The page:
Don’t forget the food supplies of your furbabies at home! Be sure to get both dry and wet food options, so your pets won’t get hungry should their preference change.
Staying hydrated is as important as having enough food. If you get your drinking water from the supermarket, be sure to store at least one gallon (or 3-4 liters) per person per day for at least three to seven days.
The DTI limits the sale of mineral water to 10 small bottles, eight medium bottles, five large bottles, and two extra-large bottles of any brand. It’s more convenient and practical to order your drinking water from the nearest water refilling station.
If you’re working from home during the quarantine period, you should have your own supply of coffee and/or tea for now.
If you’ll buy instant coffee in sachets, you can get only up to two bundles per brand from the shelf. There’s no quantity limit on ground and whole coffee beans.
More than ever, personal hygiene—especially frequent hand washing—is a must to protect yourself against the Coronavirus infection.
Here are the personal care essentials to include in your grocery list (plus the DTI’s limits on each purchase):
Keep your home free of viruses and germs in this time of COVID-19. Have enough supply of household disinfectants, bleach, dishwashing soap or liquid, and other cleaning supplies.
If you’re buying detergent powder, you can get only up to two boxes or two sachet bundles. For disinfecting liquids, the purchase limit is two pieces regardless of size.
The quarantine period is the worst time to run out of your needed medicines. Thus, it’s important to have an advanced supply of medications. The American Red Cross recommends keeping at least one month’s supply for prescription and over-the-counter medicines.
When buying from the pharmacy, add these items to your grocery list:
Make an inventory of all your supplies at home, including medicines. If you have enough of them to get you through a couple of weeks, you probably don’t have to buy groceries now. Otherwise, create a grocery list consisting of items you need for the next two weeks.
During the community quarantine, you have no choice but to cook your meals. Come up with a 14-day menu of dishes with common, long-shelf-life ingredients.
List down all the ingredients you need. This ensures your grocery list will be complete, and you won’t have to return to the supermarket to get the items you forgot to buy.
In this time of crisis, the urge to hoard is strong. People are panic buying as if they’re preparing for a zombie apocalypse.
Overbuying is really not necessary. The Department of Trade and Industry (DTI) has assured consumers of a sufficient supply of food, alcohol, and disinfectants in supermarkets.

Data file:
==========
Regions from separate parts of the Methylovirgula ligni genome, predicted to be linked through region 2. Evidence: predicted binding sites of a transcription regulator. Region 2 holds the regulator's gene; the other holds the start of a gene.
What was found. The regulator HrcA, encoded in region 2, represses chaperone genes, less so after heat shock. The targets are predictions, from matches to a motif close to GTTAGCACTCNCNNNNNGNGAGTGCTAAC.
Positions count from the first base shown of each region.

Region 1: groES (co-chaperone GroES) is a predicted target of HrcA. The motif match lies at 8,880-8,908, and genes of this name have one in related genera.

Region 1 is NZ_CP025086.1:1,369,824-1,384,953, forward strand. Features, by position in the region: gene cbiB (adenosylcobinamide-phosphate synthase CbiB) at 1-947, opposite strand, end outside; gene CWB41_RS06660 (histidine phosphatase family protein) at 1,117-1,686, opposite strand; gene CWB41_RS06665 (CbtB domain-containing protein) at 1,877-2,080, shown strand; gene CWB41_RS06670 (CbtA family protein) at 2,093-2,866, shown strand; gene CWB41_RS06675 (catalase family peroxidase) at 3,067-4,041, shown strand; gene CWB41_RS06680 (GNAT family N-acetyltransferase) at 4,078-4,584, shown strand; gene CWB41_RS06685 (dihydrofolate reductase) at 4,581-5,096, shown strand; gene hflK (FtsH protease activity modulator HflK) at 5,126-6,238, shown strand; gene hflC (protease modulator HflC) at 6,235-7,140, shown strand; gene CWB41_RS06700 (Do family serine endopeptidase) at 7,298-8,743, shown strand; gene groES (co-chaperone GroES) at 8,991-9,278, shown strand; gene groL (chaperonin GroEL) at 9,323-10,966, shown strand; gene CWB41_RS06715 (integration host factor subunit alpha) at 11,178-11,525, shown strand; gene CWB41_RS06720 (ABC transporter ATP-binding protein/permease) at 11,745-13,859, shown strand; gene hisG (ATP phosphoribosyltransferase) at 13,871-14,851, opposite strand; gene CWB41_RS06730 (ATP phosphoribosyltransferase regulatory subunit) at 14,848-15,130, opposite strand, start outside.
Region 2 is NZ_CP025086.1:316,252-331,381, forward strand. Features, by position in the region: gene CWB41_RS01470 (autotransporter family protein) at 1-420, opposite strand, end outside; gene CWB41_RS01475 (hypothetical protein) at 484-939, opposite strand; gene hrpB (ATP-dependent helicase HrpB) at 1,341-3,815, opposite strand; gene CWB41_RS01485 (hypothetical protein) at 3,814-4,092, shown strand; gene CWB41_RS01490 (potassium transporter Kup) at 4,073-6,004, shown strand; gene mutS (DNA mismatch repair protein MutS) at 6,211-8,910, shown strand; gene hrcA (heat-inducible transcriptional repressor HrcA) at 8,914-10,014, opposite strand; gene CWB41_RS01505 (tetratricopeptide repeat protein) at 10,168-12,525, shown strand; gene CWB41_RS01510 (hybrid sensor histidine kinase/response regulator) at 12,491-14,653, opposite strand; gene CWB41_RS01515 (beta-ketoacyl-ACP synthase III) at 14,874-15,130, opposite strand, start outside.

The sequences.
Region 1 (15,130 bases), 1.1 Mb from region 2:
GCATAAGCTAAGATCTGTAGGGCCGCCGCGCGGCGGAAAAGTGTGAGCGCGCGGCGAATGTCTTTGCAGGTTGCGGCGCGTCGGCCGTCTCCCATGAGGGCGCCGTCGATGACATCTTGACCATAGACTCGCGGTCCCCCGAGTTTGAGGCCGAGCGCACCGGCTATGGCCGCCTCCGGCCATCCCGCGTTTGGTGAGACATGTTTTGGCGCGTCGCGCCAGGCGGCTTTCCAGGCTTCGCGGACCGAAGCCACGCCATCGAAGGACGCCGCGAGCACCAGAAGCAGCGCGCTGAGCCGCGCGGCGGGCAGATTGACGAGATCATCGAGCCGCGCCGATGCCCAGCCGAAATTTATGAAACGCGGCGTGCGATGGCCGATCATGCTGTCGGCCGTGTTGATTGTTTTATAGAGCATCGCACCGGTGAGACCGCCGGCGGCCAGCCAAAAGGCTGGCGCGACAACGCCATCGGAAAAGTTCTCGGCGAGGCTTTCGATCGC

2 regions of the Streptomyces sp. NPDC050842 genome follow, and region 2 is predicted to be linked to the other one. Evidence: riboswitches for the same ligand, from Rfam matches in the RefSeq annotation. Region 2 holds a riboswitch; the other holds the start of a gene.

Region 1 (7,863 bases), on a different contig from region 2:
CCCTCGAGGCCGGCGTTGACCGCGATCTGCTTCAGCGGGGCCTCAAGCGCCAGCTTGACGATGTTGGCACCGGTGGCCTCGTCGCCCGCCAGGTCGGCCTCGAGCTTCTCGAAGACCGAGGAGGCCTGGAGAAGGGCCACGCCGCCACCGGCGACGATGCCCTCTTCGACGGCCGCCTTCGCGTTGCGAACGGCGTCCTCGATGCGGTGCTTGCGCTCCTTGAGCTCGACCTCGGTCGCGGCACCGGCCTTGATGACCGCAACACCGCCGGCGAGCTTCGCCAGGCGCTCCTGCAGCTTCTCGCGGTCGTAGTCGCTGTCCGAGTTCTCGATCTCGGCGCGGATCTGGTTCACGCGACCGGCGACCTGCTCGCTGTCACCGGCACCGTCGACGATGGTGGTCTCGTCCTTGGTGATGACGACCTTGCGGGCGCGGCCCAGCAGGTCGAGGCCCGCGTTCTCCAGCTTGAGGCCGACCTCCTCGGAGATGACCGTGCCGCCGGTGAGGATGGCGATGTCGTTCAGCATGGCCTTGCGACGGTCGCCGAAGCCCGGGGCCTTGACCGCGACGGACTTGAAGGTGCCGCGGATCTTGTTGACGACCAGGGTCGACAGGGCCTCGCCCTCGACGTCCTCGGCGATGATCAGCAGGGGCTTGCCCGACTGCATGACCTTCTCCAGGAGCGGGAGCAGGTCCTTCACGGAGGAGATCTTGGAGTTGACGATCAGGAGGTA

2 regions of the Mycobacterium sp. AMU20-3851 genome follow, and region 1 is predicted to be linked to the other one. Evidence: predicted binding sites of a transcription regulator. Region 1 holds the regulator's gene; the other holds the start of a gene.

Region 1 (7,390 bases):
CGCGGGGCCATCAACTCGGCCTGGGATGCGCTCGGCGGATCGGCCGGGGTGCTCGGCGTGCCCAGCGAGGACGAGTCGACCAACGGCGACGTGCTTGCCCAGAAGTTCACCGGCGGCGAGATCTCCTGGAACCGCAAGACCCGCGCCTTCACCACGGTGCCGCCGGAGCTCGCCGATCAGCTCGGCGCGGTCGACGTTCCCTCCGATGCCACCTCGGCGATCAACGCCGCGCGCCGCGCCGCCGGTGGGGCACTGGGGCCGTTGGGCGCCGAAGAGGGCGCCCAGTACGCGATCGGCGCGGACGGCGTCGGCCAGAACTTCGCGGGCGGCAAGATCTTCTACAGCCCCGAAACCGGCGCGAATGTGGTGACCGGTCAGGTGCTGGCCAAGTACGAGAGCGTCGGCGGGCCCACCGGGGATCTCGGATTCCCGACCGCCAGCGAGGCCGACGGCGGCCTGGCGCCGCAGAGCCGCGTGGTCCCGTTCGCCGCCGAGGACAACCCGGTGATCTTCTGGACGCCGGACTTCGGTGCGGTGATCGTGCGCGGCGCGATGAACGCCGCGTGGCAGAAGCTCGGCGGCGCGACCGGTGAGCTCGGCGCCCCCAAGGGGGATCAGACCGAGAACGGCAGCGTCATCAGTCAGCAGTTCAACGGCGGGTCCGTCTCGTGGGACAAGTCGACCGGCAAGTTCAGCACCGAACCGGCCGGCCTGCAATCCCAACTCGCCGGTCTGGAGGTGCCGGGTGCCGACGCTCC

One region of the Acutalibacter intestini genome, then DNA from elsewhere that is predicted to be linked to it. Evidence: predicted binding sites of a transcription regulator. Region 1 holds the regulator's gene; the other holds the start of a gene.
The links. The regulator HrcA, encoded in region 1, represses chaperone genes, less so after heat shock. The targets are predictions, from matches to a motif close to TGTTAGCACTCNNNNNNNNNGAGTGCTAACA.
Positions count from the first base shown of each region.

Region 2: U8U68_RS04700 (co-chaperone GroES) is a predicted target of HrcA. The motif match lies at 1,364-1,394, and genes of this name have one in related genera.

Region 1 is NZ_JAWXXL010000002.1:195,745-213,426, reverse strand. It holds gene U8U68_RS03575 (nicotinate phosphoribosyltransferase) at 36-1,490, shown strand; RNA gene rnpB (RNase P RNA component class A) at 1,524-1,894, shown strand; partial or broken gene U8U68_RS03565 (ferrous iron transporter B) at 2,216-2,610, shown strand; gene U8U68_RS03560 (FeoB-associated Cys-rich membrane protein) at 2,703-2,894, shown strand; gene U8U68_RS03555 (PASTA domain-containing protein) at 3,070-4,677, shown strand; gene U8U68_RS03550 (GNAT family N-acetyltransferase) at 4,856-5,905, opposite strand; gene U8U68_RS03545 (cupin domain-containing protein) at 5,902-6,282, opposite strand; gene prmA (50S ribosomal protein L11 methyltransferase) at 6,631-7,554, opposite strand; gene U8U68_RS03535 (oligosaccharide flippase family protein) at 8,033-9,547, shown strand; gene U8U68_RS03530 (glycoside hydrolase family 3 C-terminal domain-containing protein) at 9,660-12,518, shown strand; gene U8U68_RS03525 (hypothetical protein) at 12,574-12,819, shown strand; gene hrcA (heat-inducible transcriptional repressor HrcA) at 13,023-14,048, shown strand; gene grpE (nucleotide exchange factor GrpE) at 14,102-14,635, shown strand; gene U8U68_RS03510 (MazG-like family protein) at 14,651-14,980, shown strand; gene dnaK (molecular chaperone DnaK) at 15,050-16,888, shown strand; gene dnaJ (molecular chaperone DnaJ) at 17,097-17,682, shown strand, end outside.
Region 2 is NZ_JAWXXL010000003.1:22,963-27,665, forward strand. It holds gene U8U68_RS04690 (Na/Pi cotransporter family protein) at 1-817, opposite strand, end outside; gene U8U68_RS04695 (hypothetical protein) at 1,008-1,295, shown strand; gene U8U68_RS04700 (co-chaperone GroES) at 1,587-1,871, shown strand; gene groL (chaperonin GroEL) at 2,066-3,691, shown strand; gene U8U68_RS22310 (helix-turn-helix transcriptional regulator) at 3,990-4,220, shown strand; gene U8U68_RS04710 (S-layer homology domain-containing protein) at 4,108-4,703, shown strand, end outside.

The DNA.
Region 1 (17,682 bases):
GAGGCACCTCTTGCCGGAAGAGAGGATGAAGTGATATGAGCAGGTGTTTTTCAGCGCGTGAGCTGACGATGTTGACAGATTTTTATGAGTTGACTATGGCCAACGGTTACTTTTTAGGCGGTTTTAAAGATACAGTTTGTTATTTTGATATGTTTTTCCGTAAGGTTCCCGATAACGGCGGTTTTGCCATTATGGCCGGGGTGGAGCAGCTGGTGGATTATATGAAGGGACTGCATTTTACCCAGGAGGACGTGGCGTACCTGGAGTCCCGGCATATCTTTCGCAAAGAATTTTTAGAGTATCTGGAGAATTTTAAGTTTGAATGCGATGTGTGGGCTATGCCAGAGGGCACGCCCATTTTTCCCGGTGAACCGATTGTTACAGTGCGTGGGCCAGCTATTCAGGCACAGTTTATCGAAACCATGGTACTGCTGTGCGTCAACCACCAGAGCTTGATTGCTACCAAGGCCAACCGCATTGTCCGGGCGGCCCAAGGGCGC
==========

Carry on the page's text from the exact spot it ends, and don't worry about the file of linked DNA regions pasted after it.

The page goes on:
When coming up with your grocery list, include only items that are enough for everyone in your household for a week or two.
Consider the needs of others, especially those whose limited budgets can buy groceries good for only a few days. Panic buying creates a temporary shortage on the supermarket shelves. By purchasing more than you reasonably need, you’re depriving others of food and other essentials.
Also, be mindful of the quantity limits set by the DTI’s Anti-Hoarding and Anti-Panic Buying Directive. For example, buying more than two pieces of rubbing alcohol is not allowed in supermarkets.
Aside from having a meal plan good for two weeks, it also helps to include more non-perishable and long-shelf-life food items in your grocery list.
This way, you’ll limit your trips to the grocery store and exposure to the Coronavirus. Better yet, order your groceries online. Plenty of online grocery stores offer door-to-door delivery services so that shoppers don’t have to leave their home and still get their needed supplies.
Canned goods and frozen foods are the most practical items to buy during a lockdown because they last longer than fresh produce. Food items that freeze well such as bread will last long in the freezer.
Processed foods are readily available and easy to cook. But they’re not the healthiest choices during a public health crisis. What you need to protect yourself against COVID-19 is to eat foods with nutrients that boost immunity. As much as possible, buy fruits, vegetables, and protein sources such as chicken, eggs, lean meat, and fish.
Organize your grocery list by arranging the items according to the aisle where they’re located. This makes shopping faster and less confusing, especially when another family member will buy groceries.
Once you’ve completed your list, you’re now ready to battle it out at the supermarket (or wait for the delivery if you’ll order online). Take proper precautions. Never leave home without wearing a mask, practice social distancing, and use a hand sanitizer or rubbing alcohol when entering or leaving the store. And when you get home, don’t forget to wash your hands for at least 20 seconds.